Two partners, Bob and Tom, were getting tired. They had met years ago while both employed by the same company and together had developed a better mousetrap. Now it was 18 years later and they were looking for a way out.
The business they co-owned did alright and had provided well for their families but would best be described as a life-style business. Continue reading “The last mile is the hardest”
Paul was in a quandary. He had built up a nice company and captured a decent portion of a rising segment. But looking into the future, he saw trouble ahead. As his segment matured, he forecasted that the segment would commoditize, revenues would drop, and margins shrink.
Like most business owners, dropping revenue and shrinking margins takes the fun out of the game. However, a service segment had emerged. It was in a fledgling stage but showed incredible growth potential.
At first glance, Paul thought his options were:
1) Get out now
2) Ride the wave and get out in a couple of years
3) Build a service division
What would you do? What did Paul do? Continue reading “What would you do if you owned this company…”
Why not consider a back up plan in case the funding source you are counting on does not materialize? After all, being a partner in your project is better than failure, which often has personal repercussions beyond the business losses. Continue reading “Choices (it’s all about risk)”
Many of us have been through the unsatisfying experience of a the management team determined to grow through acquisition without adequate definition. We travel, research, investigate, many opportunities without any return. Continue reading “Criteria Modeling; Finding the Perfect Candidate Fit”
As the climate for mergers and acquisitions improves, savvy companies are seeking and evaluating good candidates. Tuning up their own shareholder buy-sell provisions is an important step that acquiring companies need to take to get their ducks in a row. This should be done before an m&a deal that adds or changes shareholders. Continue reading “Get Your Ducks In Row On Shareholder Buyout Terms”
Contributed by Joe Torrez http://www.torrezbv.com/
As a corporate development specialist or a transaction advisor, you have a vested interest in increasing the likelihood of success of the transactions you manage. Continue reading “Fueling Acquisition Success”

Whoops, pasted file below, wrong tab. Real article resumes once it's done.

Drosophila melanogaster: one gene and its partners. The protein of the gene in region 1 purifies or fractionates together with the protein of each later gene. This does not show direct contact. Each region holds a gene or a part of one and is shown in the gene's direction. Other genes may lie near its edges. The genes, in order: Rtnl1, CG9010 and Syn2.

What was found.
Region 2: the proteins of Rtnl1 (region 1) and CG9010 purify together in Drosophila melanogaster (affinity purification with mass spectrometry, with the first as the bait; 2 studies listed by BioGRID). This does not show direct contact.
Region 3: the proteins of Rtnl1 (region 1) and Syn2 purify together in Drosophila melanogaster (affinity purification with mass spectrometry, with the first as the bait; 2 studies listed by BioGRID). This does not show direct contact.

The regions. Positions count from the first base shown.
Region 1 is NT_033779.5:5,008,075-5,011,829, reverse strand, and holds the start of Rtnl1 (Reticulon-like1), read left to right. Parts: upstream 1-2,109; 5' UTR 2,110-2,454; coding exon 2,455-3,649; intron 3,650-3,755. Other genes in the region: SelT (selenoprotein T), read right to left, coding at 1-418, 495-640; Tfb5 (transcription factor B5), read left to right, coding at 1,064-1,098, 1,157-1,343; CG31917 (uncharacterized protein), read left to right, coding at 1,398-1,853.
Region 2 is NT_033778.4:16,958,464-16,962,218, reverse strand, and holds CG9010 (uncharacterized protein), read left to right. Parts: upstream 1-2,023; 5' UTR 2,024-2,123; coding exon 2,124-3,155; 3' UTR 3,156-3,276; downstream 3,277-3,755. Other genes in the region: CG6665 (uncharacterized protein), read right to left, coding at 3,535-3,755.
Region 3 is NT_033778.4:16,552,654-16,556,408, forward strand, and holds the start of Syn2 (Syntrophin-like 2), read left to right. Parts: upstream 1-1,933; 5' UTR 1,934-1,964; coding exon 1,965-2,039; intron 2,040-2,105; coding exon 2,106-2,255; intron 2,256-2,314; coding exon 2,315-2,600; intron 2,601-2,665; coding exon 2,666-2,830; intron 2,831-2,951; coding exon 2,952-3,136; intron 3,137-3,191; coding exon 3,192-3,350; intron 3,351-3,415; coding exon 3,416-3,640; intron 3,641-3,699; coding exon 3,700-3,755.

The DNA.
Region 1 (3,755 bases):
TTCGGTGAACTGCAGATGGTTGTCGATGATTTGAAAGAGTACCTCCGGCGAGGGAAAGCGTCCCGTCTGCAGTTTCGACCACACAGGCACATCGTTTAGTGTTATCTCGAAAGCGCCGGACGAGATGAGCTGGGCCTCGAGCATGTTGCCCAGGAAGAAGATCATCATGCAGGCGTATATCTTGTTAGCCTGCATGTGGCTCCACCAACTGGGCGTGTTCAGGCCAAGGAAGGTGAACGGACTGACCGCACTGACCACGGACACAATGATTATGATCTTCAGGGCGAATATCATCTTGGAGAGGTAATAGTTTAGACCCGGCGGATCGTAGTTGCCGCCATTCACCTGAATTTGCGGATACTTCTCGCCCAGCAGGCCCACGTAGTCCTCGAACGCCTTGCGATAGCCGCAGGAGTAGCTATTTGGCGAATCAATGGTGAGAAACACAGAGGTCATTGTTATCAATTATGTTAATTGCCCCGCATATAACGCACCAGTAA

Author Seth Godin has a book in his creative inventory called “Survival is not Enough”. In it, he writes about corporate DNA (he calls it mDNA) which includes everything that makes a company what it is….products, brands, people, IP, et al.
In it, he writes about acquisitions of other companies and that one of the primary reasons for an acquisition is to add new DNA to the acquirer’s corporate DNA to make it stronger. Continue reading “The Lion’s Way or The Right Way?”
“Don’t ask the barber if you need a haircut”, doesn’t sound like the deep philosophical guidance that could account for why only 17% of acquisitions add value, unless of course that wisdom were coming from Warren Buffett.
Don’t ask the broker if you should do the deal. Players don’t get paid if you don’t do that deal. Of course you should do that deal. Continue reading “Warren Buffett Let’s Cat Out Of Bag”
The following are the astute observations of Carl Hagberg, pulled from an online acquisition Risk Management conversation about M & A, shareholder value, and strategic issues. My comments (that Carl refers to) follow in the More section.
Carl is Editor and Publisher at The Shareholder Service Optimizer
Greater New York City Area http://www.optimizeronline.com/
& he is Chairman & CEO at Carl T. Hagberg and Associates
As an investor, I am extremely concerned by the perfectly awful returns on investment – overwhelmingly terrible ones as the above-cited numbers point out – that have been booked year after year as a result of bad acquisitions by public companies. Continue reading “Risk Management Discussion Thread”
Many of us read INC Magazine. I hope you’ve been following the tale of Norm Brodsky’s effort to sell his company. His chronology began in 2006 and continues today. Continue reading “The True Tale of a Deal”